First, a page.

<![CDATA[BirdLife species of the day]]> en 24th May 2015 24th May 2015 <![CDATA[BirdLife species of the day - 24th May 2015]]> Uratelornis chimaera) - This species is classified as Vulnerable because there is an ongoing decline in the quality and extent of its habitat, the rate of which is increasing annually, implying that its population is likely to decline rapidly over the next ten years. ]]> <![CDATA[BirdLife species of the day - 23rd May 2015]]> Xenicus gilviventris) - This species has a small and fragmented population which is estimated to be undergoing a decline owing to heavy nest predation. It is therefore considered Vulnerable. ]]> <![CDATA[BirdLife species of the day - 22nd May 2015]]> Hemignathus lucidus) - The last confirmed sightings of this species were in 1995-1996 at Hanawi on Maui, with none since then despite extensive effort in a large proportion of the historic range. However, it cannot yet be presumed to be Extinct until further surveys have confirmed that there is no reasonable doubt that the last individual has died. Any remaining population is likely to be tiny, and for these reasons it is treated as Critically Endangered (Possibly Extinct). ]]> <![CDATA[BirdLife species of the day - 21st May 2015]]> Rhinomyias brunneatus) - This species qualifies as Vulnerable because it has a small, declining population as a result of destruction of lowland forest in its breeding and wintering grounds, primarily through logging for timber and conversion to agricultural production. ]]> <![CDATA[BirdLife species of the day - 20th May 2015]]> Ophrysia superciliosa) - This species has not been recorded with certainty since 1876, despite a number of searches, and it may have been severely impacted by hunting and habitat degradation. However, it probably remains extant, because thorough surveys are still required, and the species may be difficult to detect (favouring dense grass and being reluctant to fly). In addition, there is a recent set of possible sightings around Naini Tal in 2003. Any remaining population is likely to be tiny, and for these reasons it is treated as Critically Endangered.]]> <![CDATA[BirdLife species of the day - 19th May 2015]]> Spizaetus isidori) - This species has been uplisted to Endangered on the basis that its declining population is estimated to be very small, with fewer mature individuals than previously thought. The destruction of its montane forest habitat, as well as direct human persecution, are inferred to be driving a continuing decline. Further research is required to elucidate threatening processes and quantify their resulting effects on population trends.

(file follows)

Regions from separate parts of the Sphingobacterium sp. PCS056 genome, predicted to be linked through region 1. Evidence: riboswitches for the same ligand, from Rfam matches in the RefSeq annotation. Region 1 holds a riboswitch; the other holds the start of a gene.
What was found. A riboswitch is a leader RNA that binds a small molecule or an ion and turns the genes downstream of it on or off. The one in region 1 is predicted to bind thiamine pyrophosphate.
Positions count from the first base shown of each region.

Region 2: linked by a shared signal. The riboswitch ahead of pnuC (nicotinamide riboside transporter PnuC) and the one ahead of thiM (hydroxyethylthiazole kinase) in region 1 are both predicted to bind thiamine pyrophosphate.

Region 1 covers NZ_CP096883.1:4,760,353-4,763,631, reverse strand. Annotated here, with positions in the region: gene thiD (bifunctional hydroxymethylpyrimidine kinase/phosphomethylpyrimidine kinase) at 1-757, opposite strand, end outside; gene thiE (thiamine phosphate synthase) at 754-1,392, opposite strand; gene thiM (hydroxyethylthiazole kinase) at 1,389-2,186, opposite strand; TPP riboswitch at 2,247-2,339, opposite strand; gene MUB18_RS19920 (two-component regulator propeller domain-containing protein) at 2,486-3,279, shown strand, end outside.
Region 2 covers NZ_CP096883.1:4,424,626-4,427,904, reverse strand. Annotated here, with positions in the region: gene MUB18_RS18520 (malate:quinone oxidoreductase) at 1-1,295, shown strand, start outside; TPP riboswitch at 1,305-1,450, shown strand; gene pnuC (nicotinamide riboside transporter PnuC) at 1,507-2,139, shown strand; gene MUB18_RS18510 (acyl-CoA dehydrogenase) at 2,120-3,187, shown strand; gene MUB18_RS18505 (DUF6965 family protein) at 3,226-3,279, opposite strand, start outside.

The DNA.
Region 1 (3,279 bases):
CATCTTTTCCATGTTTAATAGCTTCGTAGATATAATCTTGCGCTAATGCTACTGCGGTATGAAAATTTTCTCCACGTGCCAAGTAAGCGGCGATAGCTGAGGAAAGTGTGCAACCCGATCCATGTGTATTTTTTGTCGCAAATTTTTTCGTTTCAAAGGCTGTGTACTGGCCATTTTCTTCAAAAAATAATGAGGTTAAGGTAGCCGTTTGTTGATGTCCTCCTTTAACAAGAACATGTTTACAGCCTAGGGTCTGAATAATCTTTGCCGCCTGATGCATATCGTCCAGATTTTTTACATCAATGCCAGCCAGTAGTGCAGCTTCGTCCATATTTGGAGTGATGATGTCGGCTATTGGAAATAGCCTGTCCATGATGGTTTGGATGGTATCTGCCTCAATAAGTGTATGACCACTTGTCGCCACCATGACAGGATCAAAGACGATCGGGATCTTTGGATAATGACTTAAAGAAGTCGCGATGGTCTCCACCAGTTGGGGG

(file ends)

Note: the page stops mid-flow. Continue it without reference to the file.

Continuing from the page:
<![CDATA[BirdLife species of the day - 18th May 2015]]> Pachycephala rufogularis) - This species has been uplisted to Vulnerable because it has a small, declining population within which all subpopulations are very small, occurring at few locations within a very small Area of Occupancy.  Historically large parts of its range have been lost to habitat conversion, however recent declines have been primarily driven by fires, as the species prefers mallee heath habitat which has not been recently burnt. ]]> <![CDATA[BirdLife species of the day - 17th May 2015]]> Ognorhynchus icterotis) - This species is classified as Endangered because the known population of mature individuals is extremely small; however, intensive conservation action has stabilised its current range and resulted in a population increase. If the number of mature individuals continues to increase the species may be downlisted in the future.]]> <![CDATA[BirdLife species of the day - 16th May 2015]]> Ploceus aureonucha) - This species is undoubtedly very rare, having been seen on very few occasions by ornithologists, and probably has a very small population which is suspected to be declining within its very restricted range. It is therefore classified as Endangered. ]]> <![CDATA[BirdLife species of the day - 15th May 2015]]> Formicivora erythronotos) - This species is listed as Endangered because it has a very small and severely fragmented range that is likely to be declining rapidly in response to habitat loss (Collar et al. 1992). It is known from just seven sites. ]]> <![CDATA[BirdLife species of the day - 14th May 2015]]> Acrocephalus rehsei) - This poorly known island warbler qualifies as Vulnerable because its very small range leaves it susceptible to chance events, such as cyclones and the introduction of alien predators. ]]> <![CDATA[BirdLife species of the day - 13th May 2015]]> Myiarchus semirufus) - This species has declined in range and numbers and now has a small global population restricted to a very small known range at six fragmented locations (Joseph 2004). As a result it is considered Endangered, but further survey effort may reveal that it occurs across a wider area of suitable habitat. If this is the case it may warrant downlisting in the future. ]]>